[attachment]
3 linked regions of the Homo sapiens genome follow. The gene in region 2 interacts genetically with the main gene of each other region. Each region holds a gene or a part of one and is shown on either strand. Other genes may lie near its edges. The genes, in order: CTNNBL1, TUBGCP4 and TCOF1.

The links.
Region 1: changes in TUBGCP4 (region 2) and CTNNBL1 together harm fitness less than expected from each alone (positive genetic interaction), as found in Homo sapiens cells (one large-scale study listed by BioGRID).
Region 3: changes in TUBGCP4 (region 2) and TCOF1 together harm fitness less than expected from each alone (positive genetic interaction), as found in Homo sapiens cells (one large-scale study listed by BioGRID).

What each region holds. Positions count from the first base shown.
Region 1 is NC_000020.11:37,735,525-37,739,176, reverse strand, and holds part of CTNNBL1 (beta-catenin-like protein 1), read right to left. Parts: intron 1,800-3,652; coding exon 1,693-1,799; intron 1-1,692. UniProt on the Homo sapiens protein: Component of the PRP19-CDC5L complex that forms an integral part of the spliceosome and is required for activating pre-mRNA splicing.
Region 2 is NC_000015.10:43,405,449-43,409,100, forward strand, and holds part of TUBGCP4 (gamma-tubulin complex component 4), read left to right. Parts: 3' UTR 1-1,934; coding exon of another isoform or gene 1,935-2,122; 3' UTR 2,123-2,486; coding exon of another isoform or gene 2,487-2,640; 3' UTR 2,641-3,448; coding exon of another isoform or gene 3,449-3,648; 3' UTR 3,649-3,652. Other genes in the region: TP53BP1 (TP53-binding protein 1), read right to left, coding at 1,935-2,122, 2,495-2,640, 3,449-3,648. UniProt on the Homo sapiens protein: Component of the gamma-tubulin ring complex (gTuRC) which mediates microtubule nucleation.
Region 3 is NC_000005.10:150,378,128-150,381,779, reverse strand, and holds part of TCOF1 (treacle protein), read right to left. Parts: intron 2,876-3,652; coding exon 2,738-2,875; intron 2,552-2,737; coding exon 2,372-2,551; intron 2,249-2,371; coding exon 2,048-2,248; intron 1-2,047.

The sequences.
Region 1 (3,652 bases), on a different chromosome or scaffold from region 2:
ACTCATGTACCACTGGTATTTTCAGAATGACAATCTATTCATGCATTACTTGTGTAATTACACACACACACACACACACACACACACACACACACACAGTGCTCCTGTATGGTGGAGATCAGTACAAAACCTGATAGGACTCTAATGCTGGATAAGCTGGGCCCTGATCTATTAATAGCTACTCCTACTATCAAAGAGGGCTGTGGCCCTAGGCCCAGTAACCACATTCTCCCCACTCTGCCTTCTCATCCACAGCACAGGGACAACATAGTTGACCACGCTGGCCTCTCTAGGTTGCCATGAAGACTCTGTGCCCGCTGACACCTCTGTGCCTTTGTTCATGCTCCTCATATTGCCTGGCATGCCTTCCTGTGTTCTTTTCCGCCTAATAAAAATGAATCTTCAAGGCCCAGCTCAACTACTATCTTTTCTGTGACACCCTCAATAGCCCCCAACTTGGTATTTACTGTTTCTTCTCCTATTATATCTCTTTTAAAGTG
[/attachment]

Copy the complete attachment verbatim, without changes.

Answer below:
3 linked regions of the Homo sapiens genome follow. The gene in region 2 interacts genetically with the main gene of each other region. Each region holds a gene or a part of one and is shown on either strand. Other genes may lie near its edges. The genes, in order: CTNNBL1, TUBGCP4 and TCOF1.

The links.
Region 1: changes in TUBGCP4 (region 2) and CTNNBL1 together harm fitness less than expected from each alone (positive genetic interaction), as found in Homo sapiens cells (one large-scale study listed by BioGRID).
Region 3: changes in TUBGCP4 (region 2) and TCOF1 together harm fitness less than expected from each alone (positive genetic interaction), as found in Homo sapiens cells (one large-scale study listed by BioGRID).

What each region holds. Positions count from the first base shown.
Region 1 is NC_000020.11:37,735,525-37,739,176, reverse strand, and holds part of CTNNBL1 (beta-catenin-like protein 1), read right to left. Parts: intron 1,800-3,652; coding exon 1,693-1,799; intron 1-1,692. UniProt on the Homo sapiens protein: Component of the PRP19-CDC5L complex that forms an integral part of the spliceosome and is required for activating pre-mRNA splicing.
Region 2 is NC_000015.10:43,405,449-43,409,100, forward strand, and holds part of TUBGCP4 (gamma-tubulin complex component 4), read left to right. Parts: 3' UTR 1-1,934; coding exon of another isoform or gene 1,935-2,122; 3' UTR 2,123-2,486; coding exon of another isoform or gene 2,487-2,640; 3' UTR 2,641-3,448; coding exon of another isoform or gene 3,449-3,648; 3' UTR 3,649-3,652. Other genes in the region: TP53BP1 (TP53-binding protein 1), read right to left, coding at 1,935-2,122, 2,495-2,640, 3,449-3,648. UniProt on the Homo sapiens protein: Component of the gamma-tubulin ring complex (gTuRC) which mediates microtubule nucleation.
Region 3 is NC_000005.10:150,378,128-150,381,779, reverse strand, and holds part of TCOF1 (treacle protein), read right to left. Parts: intron 2,876-3,652; coding exon 2,738-2,875; intron 2,552-2,737; coding exon 2,372-2,551; intron 2,249-2,371; coding exon 2,048-2,248; intron 1-2,047.

The sequences.
Region 1 (3,652 bases), on a different chromosome or scaffold from region 2:
ACTCATGTACCACTGGTATTTTCAGAATGACAATCTATTCATGCATTACTTGTGTAATTACACACACACACACACACACACACACACACACACACACAGTGCTCCTGTATGGTGGAGATCAGTACAAAACCTGATAGGACTCTAATGCTGGATAAGCTGGGCCCTGATCTATTAATAGCTACTCCTACTATCAAAGAGGGCTGTGGCCCTAGGCCCAGTAACCACATTCTCCCCACTCTGCCTTCTCATCCACAGCACAGGGACAACATAGTTGACCACGCTGGCCTCTCTAGGTTGCCATGAAGACTCTGTGCCCGCTGACACCTCTGTGCCTTTGTTCATGCTCCTCATATTGCCTGGCATGCCTTCCTGTGTTCTTTTCCGCCTAATAAAAATGAATCTTCAAGGCCCAGCTCAACTACTATCTTTTCTGTGACACCCTCAATAGCCCCCAACTTGGTATTTACTGTTTCTTCTCCTATTATATCTCTTTTAAAGTG